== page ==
Logos refers to our ordinary way of seeing the world with deductive, logical thinking that helps us balance our checkbook, make decisions, and plan for the future. But as scholar Karen Armstrong describes, the ancients saw that logos cannot “assuage human grief or find ultimate meaning in life’s struggle. For that people turned to mythos, stories that made no pretensions to historical accuracy but should rather be seen as an early form of psychology.”
Whether we are dealing with a student who is maladjusted, or a marriage which is skidding toward failure, or a war neurosis, the essentials of a therapeutic experience seem to be the same. Continue reading
“I believe it will have become evident why, for me, adjectives such as happy, contented, blissful, enjoyable, do not seem quite appropriate to any general description of this process I have called the good life, even though the person in this process would experience each one of these at the appropriate times. Continue reading
12 Ways to Accept Yourself
For many people self-acceptance is hard to come by on a good day. It’s tenuous, a glass with tiny cracks, at best. On a bad day, when you’ve made a mistake or two, don’t like how you look or feel absolutely miserable, your self-acceptance is in shards.
Fortunately, self-acceptance is something we can nurture. Look at it as a skill that you can practice versus an innate trait that you either have or don’t.
Below, clinicians reveal 12 ways we can cultivate self-acceptance.
1. Set an intention.
“Self-acceptance begins with intention,” according to psychotherapist Jeffrey Sumber, MA. “It is vital that we set an intention for ourselves that we are willing to shift paradigms from a world of blame, doubt and shame to a world of allowance, tolerance, acceptance and trust,” he said. This intention acknowledges that self-loathing simply doesn’t lead to a satisfying life. “If I set my intention that a life with self-acceptance is far better than a life of self-hatred then I begin a chain reaction within my being geared to a life of peace,” Sumber said.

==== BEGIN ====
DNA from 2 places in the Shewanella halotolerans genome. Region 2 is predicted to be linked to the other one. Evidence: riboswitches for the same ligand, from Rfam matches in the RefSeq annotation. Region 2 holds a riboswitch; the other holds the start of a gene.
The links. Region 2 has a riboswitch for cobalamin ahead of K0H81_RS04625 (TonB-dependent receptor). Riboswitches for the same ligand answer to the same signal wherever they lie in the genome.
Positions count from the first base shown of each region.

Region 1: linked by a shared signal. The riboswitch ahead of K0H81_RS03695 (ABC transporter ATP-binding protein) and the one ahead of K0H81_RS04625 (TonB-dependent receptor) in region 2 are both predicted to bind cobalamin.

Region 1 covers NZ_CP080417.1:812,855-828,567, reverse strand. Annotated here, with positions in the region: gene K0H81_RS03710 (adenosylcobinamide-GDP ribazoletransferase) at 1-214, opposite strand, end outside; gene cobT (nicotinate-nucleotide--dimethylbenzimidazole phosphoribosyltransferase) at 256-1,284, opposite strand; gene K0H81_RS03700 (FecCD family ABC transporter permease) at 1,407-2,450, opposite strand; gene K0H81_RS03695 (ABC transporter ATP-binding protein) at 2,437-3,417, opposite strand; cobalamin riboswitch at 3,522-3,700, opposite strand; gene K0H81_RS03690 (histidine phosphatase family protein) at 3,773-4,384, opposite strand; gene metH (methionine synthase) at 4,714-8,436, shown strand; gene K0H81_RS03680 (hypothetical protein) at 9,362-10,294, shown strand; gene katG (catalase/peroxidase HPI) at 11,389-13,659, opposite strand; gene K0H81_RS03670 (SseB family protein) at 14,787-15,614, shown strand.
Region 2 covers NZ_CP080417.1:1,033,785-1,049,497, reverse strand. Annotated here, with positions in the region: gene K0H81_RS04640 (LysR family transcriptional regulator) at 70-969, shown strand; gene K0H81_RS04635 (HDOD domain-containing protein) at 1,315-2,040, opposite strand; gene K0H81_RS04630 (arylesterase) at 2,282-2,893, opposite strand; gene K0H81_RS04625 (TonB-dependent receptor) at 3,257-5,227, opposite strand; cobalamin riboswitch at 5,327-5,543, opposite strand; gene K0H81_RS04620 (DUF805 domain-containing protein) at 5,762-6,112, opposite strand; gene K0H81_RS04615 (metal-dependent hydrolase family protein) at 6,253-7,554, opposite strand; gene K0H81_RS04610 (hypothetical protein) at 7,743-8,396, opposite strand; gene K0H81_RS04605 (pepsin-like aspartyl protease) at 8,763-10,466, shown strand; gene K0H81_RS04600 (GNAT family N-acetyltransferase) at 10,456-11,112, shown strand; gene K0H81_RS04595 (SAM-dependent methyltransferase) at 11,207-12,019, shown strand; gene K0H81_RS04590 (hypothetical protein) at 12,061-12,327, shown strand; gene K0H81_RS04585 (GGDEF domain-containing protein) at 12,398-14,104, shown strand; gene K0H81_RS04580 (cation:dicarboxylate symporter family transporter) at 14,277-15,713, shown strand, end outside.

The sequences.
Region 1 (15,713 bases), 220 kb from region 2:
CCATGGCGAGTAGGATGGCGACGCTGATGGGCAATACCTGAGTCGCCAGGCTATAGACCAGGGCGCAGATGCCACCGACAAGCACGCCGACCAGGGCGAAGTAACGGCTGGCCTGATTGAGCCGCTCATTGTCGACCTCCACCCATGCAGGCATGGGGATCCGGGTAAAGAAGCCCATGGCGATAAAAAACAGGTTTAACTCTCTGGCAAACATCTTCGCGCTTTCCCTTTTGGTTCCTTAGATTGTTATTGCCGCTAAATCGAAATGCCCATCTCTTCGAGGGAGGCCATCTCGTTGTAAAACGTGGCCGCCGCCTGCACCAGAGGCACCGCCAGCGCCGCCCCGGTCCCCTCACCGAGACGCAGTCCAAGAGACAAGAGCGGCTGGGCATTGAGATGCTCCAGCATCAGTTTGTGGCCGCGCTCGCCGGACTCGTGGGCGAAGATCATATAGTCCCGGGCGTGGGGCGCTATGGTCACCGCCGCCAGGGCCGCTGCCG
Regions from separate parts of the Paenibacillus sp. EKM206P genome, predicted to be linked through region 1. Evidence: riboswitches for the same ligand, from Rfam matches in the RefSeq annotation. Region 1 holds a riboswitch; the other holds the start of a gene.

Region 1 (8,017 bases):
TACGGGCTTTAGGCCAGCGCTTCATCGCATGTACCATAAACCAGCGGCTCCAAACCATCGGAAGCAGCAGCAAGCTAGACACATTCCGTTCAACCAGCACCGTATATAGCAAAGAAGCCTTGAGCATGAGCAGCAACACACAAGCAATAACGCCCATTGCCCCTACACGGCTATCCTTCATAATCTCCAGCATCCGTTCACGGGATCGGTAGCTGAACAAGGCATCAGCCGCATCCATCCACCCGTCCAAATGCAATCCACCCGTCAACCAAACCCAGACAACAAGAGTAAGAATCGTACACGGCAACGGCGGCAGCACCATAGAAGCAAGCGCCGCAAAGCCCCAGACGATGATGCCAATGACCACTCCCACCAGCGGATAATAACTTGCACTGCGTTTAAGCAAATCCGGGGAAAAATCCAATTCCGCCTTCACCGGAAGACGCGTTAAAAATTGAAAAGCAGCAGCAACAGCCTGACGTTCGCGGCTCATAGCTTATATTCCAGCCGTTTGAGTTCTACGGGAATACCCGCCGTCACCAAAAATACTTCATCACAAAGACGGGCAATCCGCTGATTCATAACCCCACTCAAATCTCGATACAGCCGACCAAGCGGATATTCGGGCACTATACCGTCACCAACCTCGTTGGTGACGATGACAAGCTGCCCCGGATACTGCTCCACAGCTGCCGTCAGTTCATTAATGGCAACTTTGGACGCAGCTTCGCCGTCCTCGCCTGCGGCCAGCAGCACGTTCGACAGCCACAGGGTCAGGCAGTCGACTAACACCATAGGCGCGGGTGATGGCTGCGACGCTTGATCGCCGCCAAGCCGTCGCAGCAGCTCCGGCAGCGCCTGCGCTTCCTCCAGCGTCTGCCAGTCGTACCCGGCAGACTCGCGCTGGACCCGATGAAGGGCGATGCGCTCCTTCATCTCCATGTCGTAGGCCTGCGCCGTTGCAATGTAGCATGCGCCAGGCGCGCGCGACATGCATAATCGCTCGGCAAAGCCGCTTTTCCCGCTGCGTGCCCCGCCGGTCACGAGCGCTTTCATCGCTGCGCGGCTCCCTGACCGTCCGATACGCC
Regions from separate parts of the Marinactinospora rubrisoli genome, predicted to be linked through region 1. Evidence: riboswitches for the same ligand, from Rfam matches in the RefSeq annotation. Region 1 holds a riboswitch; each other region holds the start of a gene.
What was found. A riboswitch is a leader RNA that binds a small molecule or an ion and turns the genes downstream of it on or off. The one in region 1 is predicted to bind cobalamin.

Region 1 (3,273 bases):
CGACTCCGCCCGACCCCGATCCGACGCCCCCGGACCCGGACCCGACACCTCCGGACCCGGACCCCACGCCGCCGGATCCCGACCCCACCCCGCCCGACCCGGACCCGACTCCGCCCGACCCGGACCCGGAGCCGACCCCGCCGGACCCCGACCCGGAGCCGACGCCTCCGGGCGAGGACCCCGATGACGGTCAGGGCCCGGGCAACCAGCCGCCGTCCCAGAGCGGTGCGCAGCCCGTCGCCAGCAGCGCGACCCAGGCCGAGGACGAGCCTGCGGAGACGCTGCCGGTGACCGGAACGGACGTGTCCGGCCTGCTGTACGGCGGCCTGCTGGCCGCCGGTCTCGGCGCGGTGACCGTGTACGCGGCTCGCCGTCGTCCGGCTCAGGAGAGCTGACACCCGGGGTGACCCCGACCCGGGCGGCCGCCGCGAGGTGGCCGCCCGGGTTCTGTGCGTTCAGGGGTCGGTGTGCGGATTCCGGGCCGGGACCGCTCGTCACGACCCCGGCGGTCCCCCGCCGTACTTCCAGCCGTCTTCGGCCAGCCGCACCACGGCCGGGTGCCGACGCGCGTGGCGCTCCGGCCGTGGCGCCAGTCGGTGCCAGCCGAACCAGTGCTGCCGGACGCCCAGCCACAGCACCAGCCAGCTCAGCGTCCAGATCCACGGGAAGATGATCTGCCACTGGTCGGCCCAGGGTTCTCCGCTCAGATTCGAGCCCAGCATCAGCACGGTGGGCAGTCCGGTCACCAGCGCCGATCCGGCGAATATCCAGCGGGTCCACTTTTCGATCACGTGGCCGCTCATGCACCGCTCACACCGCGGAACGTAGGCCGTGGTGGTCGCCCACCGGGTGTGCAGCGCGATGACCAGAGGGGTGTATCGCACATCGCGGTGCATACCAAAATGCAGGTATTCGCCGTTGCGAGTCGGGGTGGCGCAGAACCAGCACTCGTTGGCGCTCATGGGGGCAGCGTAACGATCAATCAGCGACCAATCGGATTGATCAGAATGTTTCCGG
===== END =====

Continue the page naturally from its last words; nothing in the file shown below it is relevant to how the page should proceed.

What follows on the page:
2. Celebrate your strengths.
“We are much better collectors of our shortcomings than our strengths,” according to Ryan Howes, Ph.D, a psychologist in Pasadena, California. Psychologist John Duffy, PsyD, agrees. “[Many people] fail to see their strengths and cling to antique scripts they carry about their lack of worth,” he said.
Duffy helps his clients hone in on their strengths and abilities by writing them down. If you’re having a tough time coming up with your list, name one strength each day, he said. Start with something basic like “I’m a kind person,” said Duffy, also author of The Available Parent. “Typically, lists evolve as the script loses its strength, and people recognize they are intelligent, and creative, and powerful, and articulate, and so on. Sometimes, we can’t see ourselves until we clear the weeds,” he said.
Howes suggested making a similar list: “Make a list of all the hardships you’ve overcome, all the goals you’ve accomplished, all the connections you’ve made, and all the lives you’ve touched for the better. Keep it close by, review it frequently, and add to it often.”